If you’ve been out here a long time, you know that trucking isn’t just a job, it’s a lifestyle. And for those of you just getting out of school, they might not have told you this was part of what you signed up for. Well, now you know. Friendships back home are important, but those friends will never truly know and understand what it’s like to live on the road. A lot of the time you’re away from home more than you get to be there. The friends you make on the road, who are drivers as well, will know exactly what you go through on a daily basis out here dealing with shippers, receivers, weather, traffic, and missing home.
For you drivers just getting your feet wet in this industry, making friends on the road will be a little different than when us old drivers were getting started. Back in the day, we used pay phones to talk to dispatch, shippers, receivers, and loved ones. CBs were the way we got to “run together” (there’s nothing like getting four or five trucks heading west together on a Friday night for Monday morning drops in California)!
Over the years, we made friends with other drivers at the companies we have worked with, and some of the longest lasting friendships we ever made are those we made at truck shows. Even though we competed against each other, we were friends, and a few of the shows became an annual family reunion. I’m still friends with my dispatcher Annette Dearth from the early 1990s, and we’ve kept in touch for all these years.
Today, I wonder how many drivers get to know other drivers in the company. Dispatching is done on a computer and, sadly, human interaction in our business seems to be going away, just when I think we need it the most. John and I have been on the road a long time, and we each had a large circle of friends when we started dating. Many of these were mutual friends we both made from the truck show circuit. Now, with our circles joined, there aren’t many places we go that we don’t know someone.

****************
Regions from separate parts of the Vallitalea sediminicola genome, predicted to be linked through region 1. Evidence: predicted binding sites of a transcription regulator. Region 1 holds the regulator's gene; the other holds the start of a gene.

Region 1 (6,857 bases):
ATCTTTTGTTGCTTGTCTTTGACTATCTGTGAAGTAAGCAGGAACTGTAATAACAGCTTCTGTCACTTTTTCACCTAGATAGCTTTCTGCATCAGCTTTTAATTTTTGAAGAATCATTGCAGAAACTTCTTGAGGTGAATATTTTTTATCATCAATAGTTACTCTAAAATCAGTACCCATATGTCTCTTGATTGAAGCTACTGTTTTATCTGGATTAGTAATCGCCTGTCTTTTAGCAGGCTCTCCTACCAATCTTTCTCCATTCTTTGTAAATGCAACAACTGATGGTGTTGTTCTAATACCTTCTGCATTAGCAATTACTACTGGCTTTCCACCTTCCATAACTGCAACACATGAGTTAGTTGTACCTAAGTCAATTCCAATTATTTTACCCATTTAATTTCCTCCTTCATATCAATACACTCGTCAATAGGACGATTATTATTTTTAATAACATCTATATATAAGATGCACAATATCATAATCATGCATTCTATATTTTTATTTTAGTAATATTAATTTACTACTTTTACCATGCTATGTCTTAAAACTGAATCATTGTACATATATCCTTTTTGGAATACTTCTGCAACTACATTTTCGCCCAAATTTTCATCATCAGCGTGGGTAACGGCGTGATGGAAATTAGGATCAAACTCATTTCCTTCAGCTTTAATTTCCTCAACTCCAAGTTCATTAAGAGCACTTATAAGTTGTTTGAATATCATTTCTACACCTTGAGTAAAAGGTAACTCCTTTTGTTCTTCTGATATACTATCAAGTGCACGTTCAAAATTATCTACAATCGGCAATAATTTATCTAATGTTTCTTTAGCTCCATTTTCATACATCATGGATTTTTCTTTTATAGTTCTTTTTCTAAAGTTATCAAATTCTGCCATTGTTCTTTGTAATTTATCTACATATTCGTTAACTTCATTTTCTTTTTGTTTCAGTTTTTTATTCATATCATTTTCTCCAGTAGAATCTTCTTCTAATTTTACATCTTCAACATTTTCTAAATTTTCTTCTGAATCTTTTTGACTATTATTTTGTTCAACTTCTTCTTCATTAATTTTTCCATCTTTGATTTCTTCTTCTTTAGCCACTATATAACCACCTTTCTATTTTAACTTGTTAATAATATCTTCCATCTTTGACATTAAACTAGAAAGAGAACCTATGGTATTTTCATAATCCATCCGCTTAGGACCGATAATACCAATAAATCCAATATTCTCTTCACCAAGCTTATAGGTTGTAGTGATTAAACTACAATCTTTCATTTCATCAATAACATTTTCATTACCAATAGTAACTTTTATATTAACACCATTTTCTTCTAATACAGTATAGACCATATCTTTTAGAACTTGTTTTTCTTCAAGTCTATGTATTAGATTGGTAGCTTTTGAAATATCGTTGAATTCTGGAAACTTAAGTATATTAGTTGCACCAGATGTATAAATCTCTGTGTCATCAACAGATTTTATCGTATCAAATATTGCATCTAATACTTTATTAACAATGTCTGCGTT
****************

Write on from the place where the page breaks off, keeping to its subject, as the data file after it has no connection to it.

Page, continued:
Facebook has helped many of us reconnect with some old friends as life had changed and we lost touch. It helps us stay in touch and, unlike years ago when we passed a friend on the interstate ten miles after leaving the truck stop, now we can see when friends are going to be in the same area beforehand and set up a visit. These meetings are getting more important as we get older, and as we are losing friends and family members. A harsh reminder – we never know what day might be our last.
Take our friend Bob Guy as an example. John called him every day and most of the time he added me in on the conversation. After he retired, he was a valuable asset when it came to helping us with directions. Bob also shared the old hidey holes he had used over his years hauling cars and would look at satellite images on his computer to help us. I remember one day in Chicago when I couldn’t have been more thankful for his help getting me out of there without encountering any low overpasses. Sadly, Bob passed away in 2019.